In 1727 Caroline’s husband became king, and she and he moved into Kensington Palace. Her husband was in many ways a wash-out, although historians give him credit for acting as a constitutional rather than an absolute monarch. With his limited brainpower, George II was really under Caroline’s much smarter thumb. One particularly rude political cartoon of the day shows her injecting a powerful sedative potion into his anus in order to control him. Behind the scenes Caroline stitched up much political business. The rest of the time the king roamed through the court in search of female victims, and chief among them was the unhappily-married Henrietta Howard, his long-suffering mistress. She was far too clever and sensitive for him, but was forced to put up with the king because of the protection he offered against her violent alcoholic husband. Caroline didn’t much mind Henrietta, because she was meek and mild, but Henrietta bolted from king and court as soon as her husband died and his harassment ended.
Yet George II sought to replace Henrietta with younger models, and in the last decade of her life Caroline found herself sidelined, stout and worn out by gout (she was rolled round the palace in the wheeled chair originally made to carry a ‘Sea Goddess’ in a court masque). People called her the king’s ‘great fat-arsed wife’, and some visitors to court were actually disappointed by the reality of her famously enormous bosom. She consoled herself with her 3,000 books: we hear her laughing at Gulliver’s Travels; being read aloud to each day to pass the tedious hours at the toilette; sending out a lady-in-waiting to get her ‘all my Lord Bacon’s works’.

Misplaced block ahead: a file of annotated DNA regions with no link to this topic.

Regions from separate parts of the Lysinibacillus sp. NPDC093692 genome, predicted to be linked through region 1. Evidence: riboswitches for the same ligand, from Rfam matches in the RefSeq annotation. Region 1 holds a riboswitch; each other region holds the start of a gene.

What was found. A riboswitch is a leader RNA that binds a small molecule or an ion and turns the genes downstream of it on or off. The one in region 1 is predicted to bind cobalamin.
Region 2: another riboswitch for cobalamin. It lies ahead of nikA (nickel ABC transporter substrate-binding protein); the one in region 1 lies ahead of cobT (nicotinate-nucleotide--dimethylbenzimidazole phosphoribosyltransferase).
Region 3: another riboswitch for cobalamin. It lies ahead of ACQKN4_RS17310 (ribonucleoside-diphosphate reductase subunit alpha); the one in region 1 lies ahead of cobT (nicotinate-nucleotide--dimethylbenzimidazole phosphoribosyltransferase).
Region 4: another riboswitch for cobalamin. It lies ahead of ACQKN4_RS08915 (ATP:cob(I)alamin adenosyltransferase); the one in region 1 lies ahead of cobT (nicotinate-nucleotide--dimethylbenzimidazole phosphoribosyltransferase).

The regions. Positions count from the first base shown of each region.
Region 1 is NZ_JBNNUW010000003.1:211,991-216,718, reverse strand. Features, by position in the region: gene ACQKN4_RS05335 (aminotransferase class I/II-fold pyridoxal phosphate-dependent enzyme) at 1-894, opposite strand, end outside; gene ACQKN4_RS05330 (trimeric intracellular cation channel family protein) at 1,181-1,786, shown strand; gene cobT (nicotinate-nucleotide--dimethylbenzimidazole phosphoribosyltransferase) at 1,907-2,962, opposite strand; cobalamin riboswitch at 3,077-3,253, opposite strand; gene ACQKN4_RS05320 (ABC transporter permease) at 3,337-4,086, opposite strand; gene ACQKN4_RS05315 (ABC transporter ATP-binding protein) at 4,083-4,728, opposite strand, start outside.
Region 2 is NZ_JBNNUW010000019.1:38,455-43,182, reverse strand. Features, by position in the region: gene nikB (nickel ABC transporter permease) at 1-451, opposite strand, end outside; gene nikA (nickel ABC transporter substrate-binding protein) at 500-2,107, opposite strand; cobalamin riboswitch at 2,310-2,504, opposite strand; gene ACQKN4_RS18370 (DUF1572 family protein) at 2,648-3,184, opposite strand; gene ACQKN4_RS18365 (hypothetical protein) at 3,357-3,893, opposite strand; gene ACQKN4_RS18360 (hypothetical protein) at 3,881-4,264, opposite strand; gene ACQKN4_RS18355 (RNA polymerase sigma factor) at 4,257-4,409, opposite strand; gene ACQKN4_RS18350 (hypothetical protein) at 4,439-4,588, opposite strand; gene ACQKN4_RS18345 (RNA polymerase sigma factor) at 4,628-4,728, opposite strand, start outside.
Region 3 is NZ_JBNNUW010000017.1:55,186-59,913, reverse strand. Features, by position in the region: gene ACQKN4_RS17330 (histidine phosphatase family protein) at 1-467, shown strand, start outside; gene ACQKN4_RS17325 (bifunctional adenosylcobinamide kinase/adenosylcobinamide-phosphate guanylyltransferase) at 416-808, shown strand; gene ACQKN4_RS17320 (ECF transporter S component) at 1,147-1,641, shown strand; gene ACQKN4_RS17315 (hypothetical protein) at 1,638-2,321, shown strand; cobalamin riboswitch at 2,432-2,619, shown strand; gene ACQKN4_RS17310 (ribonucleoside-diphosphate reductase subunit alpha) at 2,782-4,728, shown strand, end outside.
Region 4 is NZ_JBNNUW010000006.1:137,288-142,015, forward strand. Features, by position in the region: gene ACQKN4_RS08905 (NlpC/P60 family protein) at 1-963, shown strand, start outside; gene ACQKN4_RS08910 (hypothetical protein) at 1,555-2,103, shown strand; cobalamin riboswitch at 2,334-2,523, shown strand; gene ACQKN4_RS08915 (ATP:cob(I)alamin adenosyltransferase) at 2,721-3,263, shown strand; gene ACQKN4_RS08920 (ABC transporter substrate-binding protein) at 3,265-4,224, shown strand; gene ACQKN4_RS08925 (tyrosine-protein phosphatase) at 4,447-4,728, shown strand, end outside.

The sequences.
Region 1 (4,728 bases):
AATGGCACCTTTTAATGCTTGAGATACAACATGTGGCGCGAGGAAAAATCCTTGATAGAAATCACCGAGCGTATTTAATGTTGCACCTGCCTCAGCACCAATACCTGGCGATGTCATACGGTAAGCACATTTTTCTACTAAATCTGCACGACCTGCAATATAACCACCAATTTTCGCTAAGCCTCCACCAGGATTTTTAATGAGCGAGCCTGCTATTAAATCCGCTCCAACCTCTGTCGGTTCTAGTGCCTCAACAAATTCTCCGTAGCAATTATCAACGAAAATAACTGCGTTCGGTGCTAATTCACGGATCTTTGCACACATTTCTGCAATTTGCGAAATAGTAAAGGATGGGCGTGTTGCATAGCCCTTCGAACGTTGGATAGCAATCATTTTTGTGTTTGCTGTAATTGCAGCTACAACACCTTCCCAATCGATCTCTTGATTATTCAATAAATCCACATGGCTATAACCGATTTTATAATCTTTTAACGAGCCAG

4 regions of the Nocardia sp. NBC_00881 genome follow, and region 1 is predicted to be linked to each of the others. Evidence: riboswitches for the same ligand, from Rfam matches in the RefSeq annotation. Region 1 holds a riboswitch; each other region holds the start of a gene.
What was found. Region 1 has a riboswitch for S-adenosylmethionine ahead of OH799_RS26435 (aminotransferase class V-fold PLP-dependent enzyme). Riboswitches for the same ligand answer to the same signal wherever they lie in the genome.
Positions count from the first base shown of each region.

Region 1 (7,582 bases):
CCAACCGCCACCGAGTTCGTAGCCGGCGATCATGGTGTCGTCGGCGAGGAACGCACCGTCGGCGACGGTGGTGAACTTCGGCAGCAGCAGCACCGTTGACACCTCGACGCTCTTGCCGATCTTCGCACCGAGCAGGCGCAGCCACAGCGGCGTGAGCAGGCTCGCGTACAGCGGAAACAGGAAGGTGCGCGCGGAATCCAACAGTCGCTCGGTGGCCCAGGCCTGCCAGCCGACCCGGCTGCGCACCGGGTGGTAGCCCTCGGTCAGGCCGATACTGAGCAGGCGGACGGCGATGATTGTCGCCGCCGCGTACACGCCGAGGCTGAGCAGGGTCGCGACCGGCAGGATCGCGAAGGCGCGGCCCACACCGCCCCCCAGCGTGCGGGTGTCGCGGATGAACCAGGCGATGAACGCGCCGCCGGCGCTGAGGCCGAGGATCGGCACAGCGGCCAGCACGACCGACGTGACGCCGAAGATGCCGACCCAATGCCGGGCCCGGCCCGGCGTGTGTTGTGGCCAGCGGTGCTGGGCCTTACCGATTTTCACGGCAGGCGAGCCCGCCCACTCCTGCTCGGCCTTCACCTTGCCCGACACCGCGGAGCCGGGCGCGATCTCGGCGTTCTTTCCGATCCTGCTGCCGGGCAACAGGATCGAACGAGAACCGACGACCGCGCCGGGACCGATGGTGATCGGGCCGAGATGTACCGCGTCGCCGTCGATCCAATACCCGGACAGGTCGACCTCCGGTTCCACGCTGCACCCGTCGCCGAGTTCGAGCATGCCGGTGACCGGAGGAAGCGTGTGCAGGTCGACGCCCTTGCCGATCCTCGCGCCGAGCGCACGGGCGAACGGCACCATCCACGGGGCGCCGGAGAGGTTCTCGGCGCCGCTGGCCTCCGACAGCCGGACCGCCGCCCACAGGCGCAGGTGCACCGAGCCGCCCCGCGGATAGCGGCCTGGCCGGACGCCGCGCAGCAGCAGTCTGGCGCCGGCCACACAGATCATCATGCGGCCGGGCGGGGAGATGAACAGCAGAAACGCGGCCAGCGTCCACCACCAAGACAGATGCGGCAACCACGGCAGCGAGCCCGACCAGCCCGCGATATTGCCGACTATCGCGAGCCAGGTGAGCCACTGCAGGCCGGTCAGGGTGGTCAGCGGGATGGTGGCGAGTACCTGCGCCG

Perversely, despite Caroline’s pioneering role in public health, the inadequacies of eighteenth-century medicine were eventually to kill her. Documents in the Royal Archives record Caroline’s prodigious shopping sprees: red-heeled slippers, twenty fans a quarter, four silver girdles in a single month, two sets of whalebone hoops for skirts annually. But she purchased curiously few sets of stays (forerunners of the corset). This was with good reason. Since her last pregnancy, Caroline had suffered from an umbilical hernia, or a hole in her belly, and couldn’t bear to have anything tight around her middle.
Nor could she bear to have anyone know about such an embarrassing disorder, and she always kept on her shift when being undressed by her ladies. Finally, in 1737, a bit of her bowel popped out through that hole, and she could not disguise the fact that she was seriously ill.
Her doctors should have pushed that loop of bowel back inside and hoped that the hole would heal, but instead they made a terrible error. They cut it off. Now Caroline’s digestive system was destroyed, and she took ten days to die.
During these last days, Caroline more than ever proved her steadfastness of spirit. Although she was in agony, unable to swallow morphine, she kept up her courage, and was more concerned for her family than herself. During daily operations she teased her surgeon Dr Ranby, telling him to imagine instead that he was cutting up his cross old wife whom he hated, and once, when an assistant’s wig caught fire from a candle burning in darkened bedchamber, the operation had to stop while the queen laughed. And in those ten horrible days, with all her children and all the court watching and waiting, her husband came back to Caroline. After years of neglect, casual cruelties, slights and infidelities, the king realised he still loved his queen.
At eleven o’clock on the night of Sunday 20 November 1737, she said goodbye to her children, asked for the light to be put out, and died with her husband’s hand in hers. He promised never to marry again, and planned for their dust to mingle in a joint coffin.
Dr Lucy Worsley is Chief Curator at Historic Royal Palaces. Her next book, Courtiers, The Secret History of Kensington Palace is published in the UK by Faber & Faber on 6 May 2010 and in the UK by Walker Books/Bloomsbury USA as The Courtiers: Intrigue and Splendour in the Georgian Court at Kensington Palace on 10 August 2010. It tells the stories of the royal servants depicted in William Kent’s paintings on the King’s Grand Staircase at the palace.
Lucy Worsley will be lecturing at The Georgian Group on Queen Caroline on 3 June 2010. See page 66 for details.
Reproduced from The Georgian, the magazine of The Georgian Group, Issue 2, 2009, pp. 20-22
© 2013 Lucy Worsley